January 2013 Archives
In addition to a massive outpouring of grief, the suicide of Reddit co-founder, programmer, and Internet activist Aaron Swartz has prompted a great deal of anger among members of the online and tech communities who knew him best. Swartz was awaiting trial for using MIT's wireless network to download 4.8 million academic documents from JSTOR (he had legal access to the online library as Harvard researcher at the time) with the apparent intention of distributing them for free. Many seem to believe that the strain of the case, which the Swartz family called "the product of a criminal justice system rife with intimidation and prosecutorial overreach," pushed the already depressed 26-year-old over the edge...
At noon on Sunday about two dozen protesters gathered at either end of the Golden Gate Bridge, some wearing orange jumpsuits to evoke images of Guantanamo Bay prisoners, to mark the eleventh anniversary of the notorious American prison camp.
Recently returned from a peace delegation into war-torn areas of Pakistan, Code Pink member Toby Blomé added: "Obama promised to close Guantánamo in his first year. Yet he just signed the National Defense Authorization Act which adds even further restrictions on the ability to obtain transfers for Guantánamo prisoners! Secret Black sites and extraordinary rendition continue. SHAME!".
World Can't Wait and other activists (including Amnesty International and Code Pink) were there, flyering and agitating around a statue-still man in Guantanamo jumpsuit, hood and chains. His signboard read: "Torture is ALWAYS illegal, immoral and unacceptable - Don't Buy CIA Lies!"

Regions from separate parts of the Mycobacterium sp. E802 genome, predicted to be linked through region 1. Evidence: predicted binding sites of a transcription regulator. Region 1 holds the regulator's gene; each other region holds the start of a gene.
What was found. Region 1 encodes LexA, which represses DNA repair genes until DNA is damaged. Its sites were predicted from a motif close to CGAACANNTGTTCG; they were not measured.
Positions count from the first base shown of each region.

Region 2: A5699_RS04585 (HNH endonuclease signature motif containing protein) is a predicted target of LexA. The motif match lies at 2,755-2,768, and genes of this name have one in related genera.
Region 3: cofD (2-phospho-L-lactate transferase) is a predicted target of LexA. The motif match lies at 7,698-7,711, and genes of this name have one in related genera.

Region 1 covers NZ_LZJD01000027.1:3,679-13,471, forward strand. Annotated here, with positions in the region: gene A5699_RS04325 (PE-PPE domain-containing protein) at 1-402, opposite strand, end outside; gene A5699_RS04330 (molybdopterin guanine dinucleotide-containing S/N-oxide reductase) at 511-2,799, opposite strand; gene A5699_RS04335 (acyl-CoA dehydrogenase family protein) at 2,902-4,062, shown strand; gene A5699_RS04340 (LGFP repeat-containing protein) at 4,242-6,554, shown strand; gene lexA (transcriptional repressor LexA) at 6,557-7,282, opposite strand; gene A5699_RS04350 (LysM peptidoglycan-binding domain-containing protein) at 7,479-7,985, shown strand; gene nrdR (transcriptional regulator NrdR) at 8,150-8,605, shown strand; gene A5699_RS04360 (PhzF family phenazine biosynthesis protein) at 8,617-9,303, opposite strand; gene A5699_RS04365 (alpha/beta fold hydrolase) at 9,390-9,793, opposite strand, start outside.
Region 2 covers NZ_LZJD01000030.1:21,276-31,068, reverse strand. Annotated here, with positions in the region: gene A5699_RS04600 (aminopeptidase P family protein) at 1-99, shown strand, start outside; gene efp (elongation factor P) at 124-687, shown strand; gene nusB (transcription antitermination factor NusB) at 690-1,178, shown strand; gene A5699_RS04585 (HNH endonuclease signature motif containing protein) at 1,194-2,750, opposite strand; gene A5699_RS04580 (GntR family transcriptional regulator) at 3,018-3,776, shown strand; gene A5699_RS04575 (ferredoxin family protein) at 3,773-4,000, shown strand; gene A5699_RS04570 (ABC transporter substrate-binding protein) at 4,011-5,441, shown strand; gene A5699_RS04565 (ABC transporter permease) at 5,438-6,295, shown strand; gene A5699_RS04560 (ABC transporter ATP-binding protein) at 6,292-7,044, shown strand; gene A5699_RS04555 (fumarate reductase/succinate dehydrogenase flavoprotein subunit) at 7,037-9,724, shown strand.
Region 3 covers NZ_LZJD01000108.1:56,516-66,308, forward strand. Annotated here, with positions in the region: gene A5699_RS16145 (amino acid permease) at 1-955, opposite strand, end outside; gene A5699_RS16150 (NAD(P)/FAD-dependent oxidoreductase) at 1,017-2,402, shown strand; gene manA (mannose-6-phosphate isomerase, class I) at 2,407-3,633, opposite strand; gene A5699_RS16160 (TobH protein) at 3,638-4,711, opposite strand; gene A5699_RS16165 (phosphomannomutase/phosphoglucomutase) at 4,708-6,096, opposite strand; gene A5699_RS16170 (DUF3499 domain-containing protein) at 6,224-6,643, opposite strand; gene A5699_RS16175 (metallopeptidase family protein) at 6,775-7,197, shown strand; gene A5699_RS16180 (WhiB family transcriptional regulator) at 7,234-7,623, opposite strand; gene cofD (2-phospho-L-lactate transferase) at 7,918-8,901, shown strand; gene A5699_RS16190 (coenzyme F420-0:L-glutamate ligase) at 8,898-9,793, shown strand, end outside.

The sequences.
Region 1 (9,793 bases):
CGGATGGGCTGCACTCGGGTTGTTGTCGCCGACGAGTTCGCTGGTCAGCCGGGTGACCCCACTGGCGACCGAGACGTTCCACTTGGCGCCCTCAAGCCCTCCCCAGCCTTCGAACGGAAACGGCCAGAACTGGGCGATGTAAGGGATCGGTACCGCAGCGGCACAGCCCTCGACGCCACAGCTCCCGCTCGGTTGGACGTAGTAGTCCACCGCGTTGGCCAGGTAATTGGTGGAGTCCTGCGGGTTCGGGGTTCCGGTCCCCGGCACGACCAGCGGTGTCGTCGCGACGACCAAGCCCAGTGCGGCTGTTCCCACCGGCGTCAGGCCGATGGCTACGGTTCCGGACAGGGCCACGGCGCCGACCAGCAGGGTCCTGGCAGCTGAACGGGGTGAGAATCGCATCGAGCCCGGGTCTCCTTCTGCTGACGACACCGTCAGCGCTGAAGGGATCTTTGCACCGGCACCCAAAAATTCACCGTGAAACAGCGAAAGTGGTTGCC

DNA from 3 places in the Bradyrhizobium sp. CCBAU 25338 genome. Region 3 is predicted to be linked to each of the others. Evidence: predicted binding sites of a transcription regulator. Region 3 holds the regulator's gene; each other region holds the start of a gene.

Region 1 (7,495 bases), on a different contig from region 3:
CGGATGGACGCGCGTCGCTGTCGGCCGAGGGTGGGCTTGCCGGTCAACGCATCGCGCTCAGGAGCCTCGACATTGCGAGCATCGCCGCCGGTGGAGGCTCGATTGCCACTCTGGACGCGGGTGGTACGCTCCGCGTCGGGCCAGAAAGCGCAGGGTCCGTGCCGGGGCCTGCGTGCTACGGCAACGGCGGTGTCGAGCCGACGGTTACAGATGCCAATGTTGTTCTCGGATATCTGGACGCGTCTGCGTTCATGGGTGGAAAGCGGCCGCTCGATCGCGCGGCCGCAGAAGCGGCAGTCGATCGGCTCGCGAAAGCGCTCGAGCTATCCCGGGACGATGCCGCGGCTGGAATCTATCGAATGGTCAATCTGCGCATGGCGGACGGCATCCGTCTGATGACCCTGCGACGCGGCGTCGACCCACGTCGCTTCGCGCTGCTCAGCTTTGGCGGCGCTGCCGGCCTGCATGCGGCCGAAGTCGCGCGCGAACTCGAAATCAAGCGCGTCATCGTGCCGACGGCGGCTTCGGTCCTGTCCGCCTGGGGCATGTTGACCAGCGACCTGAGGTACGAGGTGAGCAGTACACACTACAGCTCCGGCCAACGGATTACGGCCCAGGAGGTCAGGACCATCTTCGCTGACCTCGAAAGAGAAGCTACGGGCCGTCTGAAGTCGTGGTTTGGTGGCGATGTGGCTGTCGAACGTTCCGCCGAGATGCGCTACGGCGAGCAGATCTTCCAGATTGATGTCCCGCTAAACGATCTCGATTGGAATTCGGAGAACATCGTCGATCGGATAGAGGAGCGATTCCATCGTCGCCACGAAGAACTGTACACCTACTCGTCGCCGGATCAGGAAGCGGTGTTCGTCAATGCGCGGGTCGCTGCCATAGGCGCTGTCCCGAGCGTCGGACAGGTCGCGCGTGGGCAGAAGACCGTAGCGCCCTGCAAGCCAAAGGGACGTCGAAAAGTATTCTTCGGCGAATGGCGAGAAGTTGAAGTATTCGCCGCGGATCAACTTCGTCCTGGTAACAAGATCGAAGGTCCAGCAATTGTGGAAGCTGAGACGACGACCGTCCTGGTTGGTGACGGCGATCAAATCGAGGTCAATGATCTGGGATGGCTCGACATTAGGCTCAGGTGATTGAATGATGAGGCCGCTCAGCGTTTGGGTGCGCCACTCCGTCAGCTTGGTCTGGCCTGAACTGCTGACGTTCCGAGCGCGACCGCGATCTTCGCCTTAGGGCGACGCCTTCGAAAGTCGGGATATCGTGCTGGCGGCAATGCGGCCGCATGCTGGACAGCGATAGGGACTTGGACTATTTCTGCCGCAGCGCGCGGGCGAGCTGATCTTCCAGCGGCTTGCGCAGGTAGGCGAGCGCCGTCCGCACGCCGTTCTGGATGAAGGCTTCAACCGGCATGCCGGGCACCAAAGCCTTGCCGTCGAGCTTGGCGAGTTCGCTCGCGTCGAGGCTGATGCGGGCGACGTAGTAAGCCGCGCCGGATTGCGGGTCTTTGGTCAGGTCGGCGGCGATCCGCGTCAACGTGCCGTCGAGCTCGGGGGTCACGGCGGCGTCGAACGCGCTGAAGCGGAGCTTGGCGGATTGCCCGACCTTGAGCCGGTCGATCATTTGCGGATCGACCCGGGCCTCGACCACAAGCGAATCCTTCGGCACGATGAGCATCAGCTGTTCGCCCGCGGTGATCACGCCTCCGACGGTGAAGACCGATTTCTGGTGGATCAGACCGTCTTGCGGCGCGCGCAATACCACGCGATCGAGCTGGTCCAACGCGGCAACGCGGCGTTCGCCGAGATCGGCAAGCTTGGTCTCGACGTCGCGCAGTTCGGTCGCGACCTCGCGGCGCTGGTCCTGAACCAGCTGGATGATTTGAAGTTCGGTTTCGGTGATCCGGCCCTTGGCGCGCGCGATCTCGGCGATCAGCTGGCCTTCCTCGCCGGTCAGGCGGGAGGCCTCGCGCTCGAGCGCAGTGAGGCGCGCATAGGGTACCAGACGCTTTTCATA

We talked to scores of moviegoers and many reporters, and gave out about 1000 flyers. The audience going into the theater was receptive in the main - many people of all ages knew something about the controversy over this film and torture, most took a flyer, a few stopped to talk. One guy had heard of the controversy last month when Debra Sweet was interviewed about it on KPFA Flashpoints, and came now to support us.
Coming out after the film, people's response was a lot more sharply opinionated. A lot of people told us in various ways that yes, they recognized the movie is glorifying the CIA and justifying torture as necessary to defeat terrorism. Many were also sympathetic to our fuller denunciation of torture as a war crime and crime against humanity, and our demand that war crimes and war criminals be brought to justice. But some - not nearly as many, but loud - told us off: they'd say torture is necessary, they approved because it's protected "us," and why didn't we shut up and/or go protest the terrorists who want to kill us, etc.
photo by Sean Havey, SF Chronicle
This movie, somewhat of a societal controversy, is an important opportunity to seize on because it's put these questions on the table as millions of Americans see it.
It was good to encounter so many people who weren't that sucked in by this (very slick yet somehow very old-fashioned "white hat cowboys/violent dark savages") film, including the woman interviewed In the news video posted by the SF Chronicle. Where, by the way, a large color photo of the "Guantanamo prisoner" is on today's front page with a major article (and more photos of our protest) about the ongoing commotion over the CIA's role in the making of this film, now that Senator Feinstein is ordering the CIA to 'fess up about what that entailed. Good!
Short video from SF Chronicle:
ABC -KGO Channel 7 TV news
Join the discussion of Zero Dark Thirty and these protests on Facebook:
World Can't Wait is calling on people around the
country to be at theaters, to say NO TORTURE IN OUR NAMES! CLOSE
GUANTANAMO and STOP ALL TORTURE NOW! People have to protest -- in direct,
creative, and public ways -- to expose and challenge the core message of this
film: that torture "works."
Download and print our flier and take it with you to the film's opening near you
Get palm cards for distribution
Go to showings with a stack of these fliers, posters and some friends donning orange jumpsuits
Take photos and send them to email@example.com.
Post your protest to our event page and we will help connect you with others in your area who put humanity and the planet first.